Turkish crypto company Thodex founder flees with $2 Bn

The Thodex exchange suspended trading after posting a mysterious message on Wednesday saying it needed five days to deal with an unspecified outside investment. Hundreds of thousands of users of a Turkish cryptocurrency exchange, Thodex, have been left unable to access their digital assets after the trading platform abruptly halted trading, spurring fraud allegations and thousands of criminal complaints.


The message said,

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“Services will remain closed for about five working days while the share transfer is completed, but users needn’t worry about their investments,”

But users who have not been able to withdraw their money or access their accounts took to Twitter to voice concern that they may have been scammed.

Turkish prosecutors on Thursday launched an investigation after the Istanbul-based founder of a cryptocurrency exchange froze trading and fled the country with a reported $2 billion in investors’ assets.

Turkish security officials then released a photo of Thodex founder Faruk Fatih Ozer going through passport control at Istanbul airport on his way to an unspecified location. Local media reports said Ozer, reported to be 27 or 28 years old, had flown either to Albania or Thailand with an alleged $2 Bn from around 391,000 investors.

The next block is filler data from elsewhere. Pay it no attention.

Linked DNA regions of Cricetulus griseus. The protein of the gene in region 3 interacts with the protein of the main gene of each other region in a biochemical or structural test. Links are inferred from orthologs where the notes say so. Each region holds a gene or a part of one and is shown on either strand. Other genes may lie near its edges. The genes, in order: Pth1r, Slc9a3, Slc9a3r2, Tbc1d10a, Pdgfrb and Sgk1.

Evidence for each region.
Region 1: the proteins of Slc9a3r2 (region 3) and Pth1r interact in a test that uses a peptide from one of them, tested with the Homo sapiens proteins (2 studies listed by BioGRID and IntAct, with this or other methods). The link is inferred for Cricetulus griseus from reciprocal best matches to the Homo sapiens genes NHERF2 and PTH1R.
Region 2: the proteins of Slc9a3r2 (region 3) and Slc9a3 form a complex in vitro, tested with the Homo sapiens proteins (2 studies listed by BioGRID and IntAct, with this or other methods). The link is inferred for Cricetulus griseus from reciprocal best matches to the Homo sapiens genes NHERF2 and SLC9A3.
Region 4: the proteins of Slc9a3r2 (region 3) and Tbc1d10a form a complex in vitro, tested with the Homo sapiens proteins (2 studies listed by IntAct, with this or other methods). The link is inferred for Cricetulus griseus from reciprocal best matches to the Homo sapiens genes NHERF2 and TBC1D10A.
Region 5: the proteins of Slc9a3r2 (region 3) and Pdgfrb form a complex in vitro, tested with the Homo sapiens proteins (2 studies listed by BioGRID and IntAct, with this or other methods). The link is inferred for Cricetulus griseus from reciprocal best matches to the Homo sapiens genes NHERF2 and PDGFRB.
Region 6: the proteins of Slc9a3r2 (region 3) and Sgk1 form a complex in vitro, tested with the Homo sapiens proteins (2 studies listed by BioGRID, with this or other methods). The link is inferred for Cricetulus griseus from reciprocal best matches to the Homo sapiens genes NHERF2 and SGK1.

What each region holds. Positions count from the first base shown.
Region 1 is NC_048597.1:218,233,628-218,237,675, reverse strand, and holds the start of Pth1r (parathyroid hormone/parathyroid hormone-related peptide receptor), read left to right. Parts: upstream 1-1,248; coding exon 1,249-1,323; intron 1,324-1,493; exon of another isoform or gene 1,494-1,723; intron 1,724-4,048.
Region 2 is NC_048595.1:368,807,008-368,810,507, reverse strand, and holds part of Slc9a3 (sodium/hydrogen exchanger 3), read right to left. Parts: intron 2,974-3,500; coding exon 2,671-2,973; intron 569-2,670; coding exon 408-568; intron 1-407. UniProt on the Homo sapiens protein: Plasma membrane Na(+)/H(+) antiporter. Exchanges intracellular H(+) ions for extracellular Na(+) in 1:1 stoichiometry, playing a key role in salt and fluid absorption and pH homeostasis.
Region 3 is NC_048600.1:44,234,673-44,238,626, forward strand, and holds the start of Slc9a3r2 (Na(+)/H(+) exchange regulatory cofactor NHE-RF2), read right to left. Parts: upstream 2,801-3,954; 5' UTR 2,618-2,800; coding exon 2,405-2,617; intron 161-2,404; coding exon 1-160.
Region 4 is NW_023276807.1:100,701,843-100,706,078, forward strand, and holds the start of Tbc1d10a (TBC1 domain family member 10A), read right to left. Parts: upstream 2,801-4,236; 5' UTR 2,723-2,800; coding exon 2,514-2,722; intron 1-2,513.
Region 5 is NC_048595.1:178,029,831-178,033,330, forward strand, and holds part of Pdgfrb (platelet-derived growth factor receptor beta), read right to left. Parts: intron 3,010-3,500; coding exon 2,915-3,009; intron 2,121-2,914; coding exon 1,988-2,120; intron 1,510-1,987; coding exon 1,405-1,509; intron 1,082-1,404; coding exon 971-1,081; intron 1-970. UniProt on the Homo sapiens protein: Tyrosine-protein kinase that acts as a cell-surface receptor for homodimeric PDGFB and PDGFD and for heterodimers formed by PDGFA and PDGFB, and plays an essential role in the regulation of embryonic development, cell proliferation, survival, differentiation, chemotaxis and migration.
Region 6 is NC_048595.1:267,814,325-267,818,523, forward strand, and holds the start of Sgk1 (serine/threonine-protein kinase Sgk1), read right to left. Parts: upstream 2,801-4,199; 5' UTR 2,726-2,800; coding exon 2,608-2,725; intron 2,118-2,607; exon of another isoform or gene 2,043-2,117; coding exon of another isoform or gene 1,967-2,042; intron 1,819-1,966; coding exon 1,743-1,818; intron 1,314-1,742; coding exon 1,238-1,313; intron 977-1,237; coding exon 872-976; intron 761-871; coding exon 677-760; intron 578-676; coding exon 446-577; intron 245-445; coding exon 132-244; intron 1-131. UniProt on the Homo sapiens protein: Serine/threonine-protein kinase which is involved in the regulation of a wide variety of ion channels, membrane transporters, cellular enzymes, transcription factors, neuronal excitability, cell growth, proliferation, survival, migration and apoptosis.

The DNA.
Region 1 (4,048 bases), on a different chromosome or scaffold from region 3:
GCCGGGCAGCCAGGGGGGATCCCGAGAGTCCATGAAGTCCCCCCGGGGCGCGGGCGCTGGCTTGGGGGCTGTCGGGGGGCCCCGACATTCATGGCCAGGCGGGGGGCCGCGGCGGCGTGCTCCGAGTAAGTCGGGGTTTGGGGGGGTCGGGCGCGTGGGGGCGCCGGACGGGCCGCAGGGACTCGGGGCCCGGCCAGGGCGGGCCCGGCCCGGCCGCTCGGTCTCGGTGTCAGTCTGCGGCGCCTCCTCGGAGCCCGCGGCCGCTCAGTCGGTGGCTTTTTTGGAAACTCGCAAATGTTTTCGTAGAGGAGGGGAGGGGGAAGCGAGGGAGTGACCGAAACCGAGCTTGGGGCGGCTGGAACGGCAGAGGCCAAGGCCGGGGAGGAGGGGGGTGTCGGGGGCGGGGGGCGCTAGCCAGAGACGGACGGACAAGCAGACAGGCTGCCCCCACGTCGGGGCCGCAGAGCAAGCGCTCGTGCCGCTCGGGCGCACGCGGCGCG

Police also arrested 62 people in simultaneous dawn raids in eight Turkish cities over alleged connections to Mr Ozer’s company, Thodex.

Ozer called the allegations against him “baseless” and said he is in Albania for work meetings.

The Turkish justice ministry has begun legal proceedings to seek the arrest and extradition of Mr Ozer from the Albanian capital Tirana, Andalou reported, adding that Interior Minister Suleyman Soylu had spoken to his Albanian counterpart on the phone.

Interpol has issued a red notice for Mr Ozer on Friday after receiving a request from Ankara.

Increasing numbers of Turkish people are opting to use cryptocurrencies in an attempt to protect their savings from a sharp decline in the value of the local currency, the lira. But the Turkish cryptocurrency market is unregulated.

Last week, Turkey said it would ban the use of cryptocurrencies to pay for goods and services from 30 April.

Editorial Staff
Editorial Staff

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